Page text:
In the Hedrick Lab, she is working on the development of an explodable dog skull for teaching veterinary anatomy. As part of this, she is getting experience working with CT data and 3D printing.
Caroline Goldstein (Class of 2024)
Caroline is an Animal Science major in the College of Agriculture and Life Sciences. Originally on the pre-vet track, she has recently discovered a passion for evolutionary biology and research, and is looking forward to exploring what else science has to offer. Outside of academics, she enjoys reading, horseback riding, and playing with her cat.
In the Hedrick Lab, she is looking at sexual dimorphism in bat pelves using microCT data. This includes segmentation of bones and 3D geometric morphometrics. Her work will also be used in a large-scale integration study currently being done across bats in the Hedrick Lab.
Jamison Thompson (New Visions Program)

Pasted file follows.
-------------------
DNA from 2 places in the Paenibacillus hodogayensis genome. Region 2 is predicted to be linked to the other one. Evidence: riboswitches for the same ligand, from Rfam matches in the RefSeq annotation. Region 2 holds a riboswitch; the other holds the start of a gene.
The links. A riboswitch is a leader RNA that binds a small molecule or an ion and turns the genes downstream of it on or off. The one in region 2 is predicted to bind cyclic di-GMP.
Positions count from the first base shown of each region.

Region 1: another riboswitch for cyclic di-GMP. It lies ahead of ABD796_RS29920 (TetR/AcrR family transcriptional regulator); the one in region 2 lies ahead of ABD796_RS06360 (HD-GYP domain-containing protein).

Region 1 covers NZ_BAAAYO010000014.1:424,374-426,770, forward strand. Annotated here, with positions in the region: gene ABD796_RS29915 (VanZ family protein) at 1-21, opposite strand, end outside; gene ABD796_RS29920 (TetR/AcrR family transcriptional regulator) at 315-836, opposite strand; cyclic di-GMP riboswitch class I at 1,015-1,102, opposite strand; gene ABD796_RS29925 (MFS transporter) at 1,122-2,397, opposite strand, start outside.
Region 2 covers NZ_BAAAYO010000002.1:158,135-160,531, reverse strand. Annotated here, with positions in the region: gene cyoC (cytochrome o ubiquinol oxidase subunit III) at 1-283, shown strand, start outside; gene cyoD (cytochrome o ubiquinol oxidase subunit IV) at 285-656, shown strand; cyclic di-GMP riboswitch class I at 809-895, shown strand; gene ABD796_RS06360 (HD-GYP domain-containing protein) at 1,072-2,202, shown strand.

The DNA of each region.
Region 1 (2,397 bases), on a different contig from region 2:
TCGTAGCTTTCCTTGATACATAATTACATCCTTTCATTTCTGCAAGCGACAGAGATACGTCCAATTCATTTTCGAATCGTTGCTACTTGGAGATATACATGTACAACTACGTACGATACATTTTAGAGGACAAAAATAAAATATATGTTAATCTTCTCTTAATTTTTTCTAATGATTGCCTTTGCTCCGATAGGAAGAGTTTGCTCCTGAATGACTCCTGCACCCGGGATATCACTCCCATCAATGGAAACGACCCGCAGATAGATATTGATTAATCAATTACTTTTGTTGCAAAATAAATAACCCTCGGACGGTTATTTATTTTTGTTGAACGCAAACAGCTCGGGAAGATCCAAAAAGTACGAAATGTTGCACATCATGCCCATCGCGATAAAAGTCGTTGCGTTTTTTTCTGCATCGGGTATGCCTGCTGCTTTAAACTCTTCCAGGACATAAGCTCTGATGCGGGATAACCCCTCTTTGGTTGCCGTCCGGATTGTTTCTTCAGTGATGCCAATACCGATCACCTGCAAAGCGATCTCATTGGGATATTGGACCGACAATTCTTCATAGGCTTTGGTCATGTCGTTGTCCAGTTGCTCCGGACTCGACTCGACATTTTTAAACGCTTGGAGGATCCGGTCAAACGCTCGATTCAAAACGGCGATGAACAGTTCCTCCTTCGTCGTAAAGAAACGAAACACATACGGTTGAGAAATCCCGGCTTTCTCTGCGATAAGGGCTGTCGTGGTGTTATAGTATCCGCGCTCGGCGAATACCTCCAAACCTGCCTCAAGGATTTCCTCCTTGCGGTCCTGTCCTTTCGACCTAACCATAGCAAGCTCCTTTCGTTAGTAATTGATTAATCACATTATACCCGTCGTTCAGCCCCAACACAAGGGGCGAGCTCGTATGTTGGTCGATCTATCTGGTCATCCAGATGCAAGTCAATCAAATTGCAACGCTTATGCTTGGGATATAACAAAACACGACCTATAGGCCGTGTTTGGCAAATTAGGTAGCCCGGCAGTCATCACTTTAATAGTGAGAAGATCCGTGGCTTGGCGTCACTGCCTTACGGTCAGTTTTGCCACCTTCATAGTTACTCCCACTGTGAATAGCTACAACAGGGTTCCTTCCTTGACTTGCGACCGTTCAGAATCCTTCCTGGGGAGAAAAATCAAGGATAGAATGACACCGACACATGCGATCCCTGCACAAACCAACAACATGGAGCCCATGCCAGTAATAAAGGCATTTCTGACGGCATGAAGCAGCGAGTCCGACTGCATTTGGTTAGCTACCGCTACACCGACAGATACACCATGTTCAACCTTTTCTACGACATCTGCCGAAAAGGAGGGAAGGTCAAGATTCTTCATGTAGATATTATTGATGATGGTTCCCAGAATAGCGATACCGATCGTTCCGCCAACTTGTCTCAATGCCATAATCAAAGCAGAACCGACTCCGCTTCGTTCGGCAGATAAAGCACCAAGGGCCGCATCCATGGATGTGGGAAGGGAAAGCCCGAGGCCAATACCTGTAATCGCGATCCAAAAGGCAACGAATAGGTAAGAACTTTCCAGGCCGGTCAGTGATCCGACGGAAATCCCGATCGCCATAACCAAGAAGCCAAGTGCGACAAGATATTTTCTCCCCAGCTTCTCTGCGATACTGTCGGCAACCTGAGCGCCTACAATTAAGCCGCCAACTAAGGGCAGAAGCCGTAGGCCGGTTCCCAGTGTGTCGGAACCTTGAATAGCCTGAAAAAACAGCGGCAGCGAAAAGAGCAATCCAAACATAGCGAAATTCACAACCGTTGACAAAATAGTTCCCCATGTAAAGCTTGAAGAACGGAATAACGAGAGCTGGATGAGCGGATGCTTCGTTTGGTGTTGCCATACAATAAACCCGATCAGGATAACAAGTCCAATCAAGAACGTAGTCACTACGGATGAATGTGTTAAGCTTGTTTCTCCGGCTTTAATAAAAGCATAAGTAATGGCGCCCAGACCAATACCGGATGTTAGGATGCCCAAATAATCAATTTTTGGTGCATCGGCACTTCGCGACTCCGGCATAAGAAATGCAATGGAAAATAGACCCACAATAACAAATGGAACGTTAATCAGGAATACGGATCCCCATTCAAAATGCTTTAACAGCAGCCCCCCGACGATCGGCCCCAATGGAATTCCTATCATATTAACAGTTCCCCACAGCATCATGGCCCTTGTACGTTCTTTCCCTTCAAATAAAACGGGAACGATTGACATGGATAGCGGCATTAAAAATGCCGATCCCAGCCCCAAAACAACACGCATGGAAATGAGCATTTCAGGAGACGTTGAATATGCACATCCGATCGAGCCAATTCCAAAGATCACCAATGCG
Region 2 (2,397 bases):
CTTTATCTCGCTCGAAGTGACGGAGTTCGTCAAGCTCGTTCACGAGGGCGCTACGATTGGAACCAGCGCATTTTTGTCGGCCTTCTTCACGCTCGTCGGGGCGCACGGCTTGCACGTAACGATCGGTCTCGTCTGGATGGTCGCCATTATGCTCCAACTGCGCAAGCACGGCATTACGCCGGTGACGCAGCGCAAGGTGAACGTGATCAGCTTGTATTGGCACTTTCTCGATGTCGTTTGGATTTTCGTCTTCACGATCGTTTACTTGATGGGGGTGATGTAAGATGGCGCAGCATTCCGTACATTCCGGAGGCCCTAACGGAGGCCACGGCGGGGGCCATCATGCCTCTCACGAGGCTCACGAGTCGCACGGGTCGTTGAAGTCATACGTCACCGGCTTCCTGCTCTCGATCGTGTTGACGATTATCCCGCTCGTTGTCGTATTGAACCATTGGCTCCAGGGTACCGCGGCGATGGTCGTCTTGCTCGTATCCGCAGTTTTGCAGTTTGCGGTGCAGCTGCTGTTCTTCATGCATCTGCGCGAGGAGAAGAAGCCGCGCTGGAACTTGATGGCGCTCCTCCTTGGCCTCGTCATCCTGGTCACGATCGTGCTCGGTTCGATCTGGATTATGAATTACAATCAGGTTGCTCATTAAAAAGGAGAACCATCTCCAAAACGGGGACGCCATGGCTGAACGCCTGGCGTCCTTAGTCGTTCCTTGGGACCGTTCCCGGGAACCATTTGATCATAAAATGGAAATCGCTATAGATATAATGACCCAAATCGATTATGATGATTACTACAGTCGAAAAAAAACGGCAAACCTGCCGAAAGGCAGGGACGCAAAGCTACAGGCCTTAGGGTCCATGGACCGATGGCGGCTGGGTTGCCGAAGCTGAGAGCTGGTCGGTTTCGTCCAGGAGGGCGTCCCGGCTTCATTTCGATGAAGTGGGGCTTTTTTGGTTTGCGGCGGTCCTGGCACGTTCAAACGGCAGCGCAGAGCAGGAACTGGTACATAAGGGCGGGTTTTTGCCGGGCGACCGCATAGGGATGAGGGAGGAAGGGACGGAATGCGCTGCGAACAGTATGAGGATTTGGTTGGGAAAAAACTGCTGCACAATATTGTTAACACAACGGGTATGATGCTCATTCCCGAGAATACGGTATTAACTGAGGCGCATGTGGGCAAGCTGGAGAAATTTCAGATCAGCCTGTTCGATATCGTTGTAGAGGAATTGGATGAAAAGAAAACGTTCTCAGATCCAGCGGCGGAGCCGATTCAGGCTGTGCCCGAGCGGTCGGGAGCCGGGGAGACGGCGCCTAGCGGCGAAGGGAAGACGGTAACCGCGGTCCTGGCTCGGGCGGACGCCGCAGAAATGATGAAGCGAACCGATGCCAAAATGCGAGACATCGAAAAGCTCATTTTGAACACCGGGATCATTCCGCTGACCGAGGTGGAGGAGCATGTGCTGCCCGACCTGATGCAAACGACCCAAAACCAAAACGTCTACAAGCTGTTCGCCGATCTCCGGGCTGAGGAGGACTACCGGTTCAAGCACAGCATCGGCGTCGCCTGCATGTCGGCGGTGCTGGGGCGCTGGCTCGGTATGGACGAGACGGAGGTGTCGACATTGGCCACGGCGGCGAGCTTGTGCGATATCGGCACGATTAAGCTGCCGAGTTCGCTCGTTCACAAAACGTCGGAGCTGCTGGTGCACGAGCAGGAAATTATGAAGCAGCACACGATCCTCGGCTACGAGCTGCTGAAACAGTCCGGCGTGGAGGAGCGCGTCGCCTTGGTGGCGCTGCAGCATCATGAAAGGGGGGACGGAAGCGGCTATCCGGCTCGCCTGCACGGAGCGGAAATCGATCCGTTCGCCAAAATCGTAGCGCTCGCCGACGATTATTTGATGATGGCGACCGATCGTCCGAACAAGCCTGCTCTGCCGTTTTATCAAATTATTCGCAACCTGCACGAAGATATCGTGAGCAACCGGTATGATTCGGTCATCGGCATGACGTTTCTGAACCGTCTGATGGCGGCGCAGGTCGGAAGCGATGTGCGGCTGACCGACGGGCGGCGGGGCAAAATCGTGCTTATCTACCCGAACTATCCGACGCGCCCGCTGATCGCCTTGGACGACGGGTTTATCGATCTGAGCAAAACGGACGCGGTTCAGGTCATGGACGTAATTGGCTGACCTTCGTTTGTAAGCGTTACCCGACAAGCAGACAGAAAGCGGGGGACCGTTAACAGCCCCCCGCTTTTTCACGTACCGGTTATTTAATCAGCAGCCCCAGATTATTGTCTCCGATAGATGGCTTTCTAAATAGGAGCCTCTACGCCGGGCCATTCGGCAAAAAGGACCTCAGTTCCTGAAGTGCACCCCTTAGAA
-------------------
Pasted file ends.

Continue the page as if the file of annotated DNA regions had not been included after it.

In the Hedrick Lab, Jamison is working with Priscila Rothier where he is utilizing microCT data to examine limb shape in mammals to establish convergences that arise in limb dimensions as mammals move from non-saltatory to saltatory locomotor modes.
Stephen Bredin (Field Technician)
Stephen is a herpetologist interested in applied ecology and passionate about reptile and amphibian conservation. His work has included tracking Burmese pythons in the Everglades, studying giant garter snakes in agricultural landscapes in California, surveying for indigo snakes in North Florida, and studying the reproduction of Oregon Spotted Frogs in Washington. He has a broad interest in applied research, management, and conservation outreach. In a world increasingly impacted by humans, Stephen is interested in finding solutions to issues affecting reptiles and amphibians, and is excited to contribute to the study of the red backed salamander at Cornell.